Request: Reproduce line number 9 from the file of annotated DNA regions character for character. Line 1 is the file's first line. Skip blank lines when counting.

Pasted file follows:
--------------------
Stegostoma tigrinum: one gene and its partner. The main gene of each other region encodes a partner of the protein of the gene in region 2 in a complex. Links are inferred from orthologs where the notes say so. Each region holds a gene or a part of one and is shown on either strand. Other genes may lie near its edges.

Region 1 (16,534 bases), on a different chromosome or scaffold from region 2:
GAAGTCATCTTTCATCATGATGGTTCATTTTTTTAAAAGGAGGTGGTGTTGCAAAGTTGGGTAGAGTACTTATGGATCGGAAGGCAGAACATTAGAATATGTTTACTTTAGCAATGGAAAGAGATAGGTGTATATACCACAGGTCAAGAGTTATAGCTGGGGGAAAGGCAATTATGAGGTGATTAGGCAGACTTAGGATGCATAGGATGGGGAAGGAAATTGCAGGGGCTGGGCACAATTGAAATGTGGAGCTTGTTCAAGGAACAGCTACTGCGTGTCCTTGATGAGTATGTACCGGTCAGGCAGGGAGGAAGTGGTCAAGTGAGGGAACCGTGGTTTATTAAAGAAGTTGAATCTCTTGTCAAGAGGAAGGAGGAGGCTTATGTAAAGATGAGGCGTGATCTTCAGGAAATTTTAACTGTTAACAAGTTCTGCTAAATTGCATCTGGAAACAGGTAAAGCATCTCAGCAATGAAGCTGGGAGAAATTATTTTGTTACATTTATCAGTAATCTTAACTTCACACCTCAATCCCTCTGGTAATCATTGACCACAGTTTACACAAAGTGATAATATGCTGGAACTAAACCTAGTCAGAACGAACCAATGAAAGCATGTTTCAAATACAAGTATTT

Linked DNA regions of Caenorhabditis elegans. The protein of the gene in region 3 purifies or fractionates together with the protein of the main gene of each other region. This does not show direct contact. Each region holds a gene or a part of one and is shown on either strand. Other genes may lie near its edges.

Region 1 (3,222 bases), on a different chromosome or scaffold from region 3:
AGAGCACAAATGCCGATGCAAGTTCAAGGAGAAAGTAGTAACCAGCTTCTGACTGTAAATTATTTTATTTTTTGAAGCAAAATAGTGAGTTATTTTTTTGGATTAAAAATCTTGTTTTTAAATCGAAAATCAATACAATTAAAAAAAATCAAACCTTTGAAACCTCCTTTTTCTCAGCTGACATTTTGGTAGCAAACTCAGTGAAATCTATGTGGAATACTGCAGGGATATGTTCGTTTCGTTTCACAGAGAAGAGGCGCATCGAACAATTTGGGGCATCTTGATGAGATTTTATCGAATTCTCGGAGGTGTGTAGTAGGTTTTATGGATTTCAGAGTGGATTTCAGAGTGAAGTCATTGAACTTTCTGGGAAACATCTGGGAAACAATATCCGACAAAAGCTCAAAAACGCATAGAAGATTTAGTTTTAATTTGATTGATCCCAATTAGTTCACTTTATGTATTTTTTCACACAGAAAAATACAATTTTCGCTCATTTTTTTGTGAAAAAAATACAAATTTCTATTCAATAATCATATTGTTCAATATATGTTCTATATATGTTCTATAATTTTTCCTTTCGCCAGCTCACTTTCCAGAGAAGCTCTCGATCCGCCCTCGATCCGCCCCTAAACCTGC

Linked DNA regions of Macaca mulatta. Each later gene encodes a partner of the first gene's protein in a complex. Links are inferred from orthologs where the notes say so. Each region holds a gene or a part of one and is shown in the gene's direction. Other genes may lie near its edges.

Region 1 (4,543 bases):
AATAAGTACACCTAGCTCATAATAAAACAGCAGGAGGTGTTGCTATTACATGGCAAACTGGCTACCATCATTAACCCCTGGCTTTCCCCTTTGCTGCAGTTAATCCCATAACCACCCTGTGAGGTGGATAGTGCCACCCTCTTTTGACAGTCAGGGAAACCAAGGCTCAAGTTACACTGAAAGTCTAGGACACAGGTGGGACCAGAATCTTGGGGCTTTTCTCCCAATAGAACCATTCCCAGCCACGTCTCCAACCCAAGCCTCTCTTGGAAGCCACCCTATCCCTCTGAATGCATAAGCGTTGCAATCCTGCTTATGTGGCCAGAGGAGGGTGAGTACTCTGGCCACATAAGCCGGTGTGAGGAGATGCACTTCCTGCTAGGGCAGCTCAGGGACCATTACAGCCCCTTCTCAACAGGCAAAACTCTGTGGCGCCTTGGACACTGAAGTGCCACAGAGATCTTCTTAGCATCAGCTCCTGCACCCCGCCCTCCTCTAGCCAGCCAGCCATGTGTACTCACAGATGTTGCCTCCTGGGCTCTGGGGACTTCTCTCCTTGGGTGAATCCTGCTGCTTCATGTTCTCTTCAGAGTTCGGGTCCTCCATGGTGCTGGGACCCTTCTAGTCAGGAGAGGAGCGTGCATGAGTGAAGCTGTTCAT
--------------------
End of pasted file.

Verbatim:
AATAAGTACACCTAGCTCATAATAAAACAGCAGGAGGTGTTGCTATTACATGGCAAACTGGCTACCATCATTAACCCCTGGCTTTCCCCTTTGCTGCAGTTAATCCCATAACCACCCTGTGAGGTGGATAGTGCCACCCTCTTTTGACAGTCAGGGAAACCAAGGCTCAAGTTACACTGAAAGTCTAGGACACAGGTGGGACCAGAATCTTGGGGCTTTTCTCCCAATAGAACCATTCCCAGCCACGTCTCCAACCCAAGCCTCTCTTGGAAGCCACCCTATCCCTCTGAATGCATAAGCGTTGCAATCCTGCTTATGTGGCCAGAGGAGGGTGAGTACTCTGGCCACATAAGCCGGTGTGAGGAGATGCACTTCCTGCTAGGGCAGCTCAGGGACCATTACAGCCCCTTCTCAACAGGCAAAACTCTGTGGCGCCTTGGACACTGAAGTGCCACAGAGATCTTCTTAGCATCAGCTCCTGCACCCCGCCCTCCTCTAGCCAGCCAGCCATGTGTACTCACAGATGTTGCCTCCTGGGCTCTGGGGACTTCTCTCCTTGGGTGAATCCTGCTGCTTCATGTTCTCTTCAGAGTTCGGGTCCTCCATGGTGCTGGGACCCTTCTAGTCAGGAGAGGAGCGTGCATGAGTGAAGCTGTTCAT